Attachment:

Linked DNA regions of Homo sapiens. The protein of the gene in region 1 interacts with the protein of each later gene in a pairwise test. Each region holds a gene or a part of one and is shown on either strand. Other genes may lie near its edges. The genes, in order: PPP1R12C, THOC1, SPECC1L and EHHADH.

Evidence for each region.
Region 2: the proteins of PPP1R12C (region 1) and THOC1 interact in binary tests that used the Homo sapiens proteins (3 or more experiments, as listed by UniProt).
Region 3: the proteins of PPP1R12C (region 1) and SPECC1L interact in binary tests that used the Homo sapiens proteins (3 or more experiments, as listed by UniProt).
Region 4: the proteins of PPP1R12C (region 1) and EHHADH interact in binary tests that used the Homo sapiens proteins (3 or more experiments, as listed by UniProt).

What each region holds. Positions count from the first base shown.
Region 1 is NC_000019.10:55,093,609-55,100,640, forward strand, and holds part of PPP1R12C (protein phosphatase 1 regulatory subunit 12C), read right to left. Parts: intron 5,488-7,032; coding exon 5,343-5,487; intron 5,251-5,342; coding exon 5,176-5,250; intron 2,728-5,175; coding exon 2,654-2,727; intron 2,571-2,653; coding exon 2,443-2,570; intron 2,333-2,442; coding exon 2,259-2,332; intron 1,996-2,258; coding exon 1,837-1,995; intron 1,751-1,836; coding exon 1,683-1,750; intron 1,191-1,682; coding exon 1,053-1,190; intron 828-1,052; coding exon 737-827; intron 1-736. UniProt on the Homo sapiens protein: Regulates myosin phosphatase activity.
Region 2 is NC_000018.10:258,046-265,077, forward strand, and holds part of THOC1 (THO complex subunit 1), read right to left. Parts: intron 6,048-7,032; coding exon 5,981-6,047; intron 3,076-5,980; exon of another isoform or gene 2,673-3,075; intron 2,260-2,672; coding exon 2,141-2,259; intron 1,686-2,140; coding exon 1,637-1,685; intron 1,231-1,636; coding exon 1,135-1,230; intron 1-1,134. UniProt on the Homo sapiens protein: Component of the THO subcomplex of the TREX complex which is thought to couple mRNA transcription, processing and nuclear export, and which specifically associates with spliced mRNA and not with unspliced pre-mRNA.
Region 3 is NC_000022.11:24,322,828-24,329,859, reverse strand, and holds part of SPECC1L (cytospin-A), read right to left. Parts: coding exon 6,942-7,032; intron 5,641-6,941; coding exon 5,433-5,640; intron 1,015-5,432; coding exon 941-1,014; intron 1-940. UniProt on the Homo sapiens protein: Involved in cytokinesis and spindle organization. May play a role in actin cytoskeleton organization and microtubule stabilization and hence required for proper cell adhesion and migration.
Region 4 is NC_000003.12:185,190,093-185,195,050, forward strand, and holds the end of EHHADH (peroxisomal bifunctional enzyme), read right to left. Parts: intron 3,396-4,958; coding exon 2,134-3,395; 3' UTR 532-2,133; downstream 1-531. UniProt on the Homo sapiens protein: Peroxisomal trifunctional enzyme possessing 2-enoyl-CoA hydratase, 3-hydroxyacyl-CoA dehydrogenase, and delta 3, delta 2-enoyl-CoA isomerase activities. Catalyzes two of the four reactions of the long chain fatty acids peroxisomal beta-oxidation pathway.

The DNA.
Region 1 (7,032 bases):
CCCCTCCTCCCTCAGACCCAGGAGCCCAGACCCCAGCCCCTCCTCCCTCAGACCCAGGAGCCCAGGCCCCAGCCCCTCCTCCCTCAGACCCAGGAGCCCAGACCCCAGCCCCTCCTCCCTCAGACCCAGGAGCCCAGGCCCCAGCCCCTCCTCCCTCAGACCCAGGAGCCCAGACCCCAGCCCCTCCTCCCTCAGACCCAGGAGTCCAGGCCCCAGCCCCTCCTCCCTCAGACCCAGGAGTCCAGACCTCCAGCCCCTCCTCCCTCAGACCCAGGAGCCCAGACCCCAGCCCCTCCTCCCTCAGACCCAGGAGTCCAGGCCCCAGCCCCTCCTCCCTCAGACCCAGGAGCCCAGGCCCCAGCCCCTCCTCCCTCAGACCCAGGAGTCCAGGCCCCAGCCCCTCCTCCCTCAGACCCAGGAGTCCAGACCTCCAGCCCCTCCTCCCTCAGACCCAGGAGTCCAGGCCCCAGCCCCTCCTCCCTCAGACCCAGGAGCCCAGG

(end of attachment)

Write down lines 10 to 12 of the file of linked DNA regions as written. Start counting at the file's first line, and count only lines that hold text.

Region 4 is NC_000003.12:185,190,093-185,195,050, forward strand, and holds the end of EHHADH (peroxisomal bifunctional enzyme), read right to left. Parts: intron 3,396-4,958; coding exon 2,134-3,395; 3' UTR 532-2,133; downstream 1-531. UniProt on the Homo sapiens protein: Peroxisomal trifunctional enzyme possessing 2-enoyl-CoA hydratase, 3-hydroxyacyl-CoA dehydrogenase, and delta 3, delta 2-enoyl-CoA isomerase activities. Catalyzes two of the four reactions of the long chain fatty acids peroxisomal beta-oxidation pathway.

The DNA.
Region 1 (7,032 bases):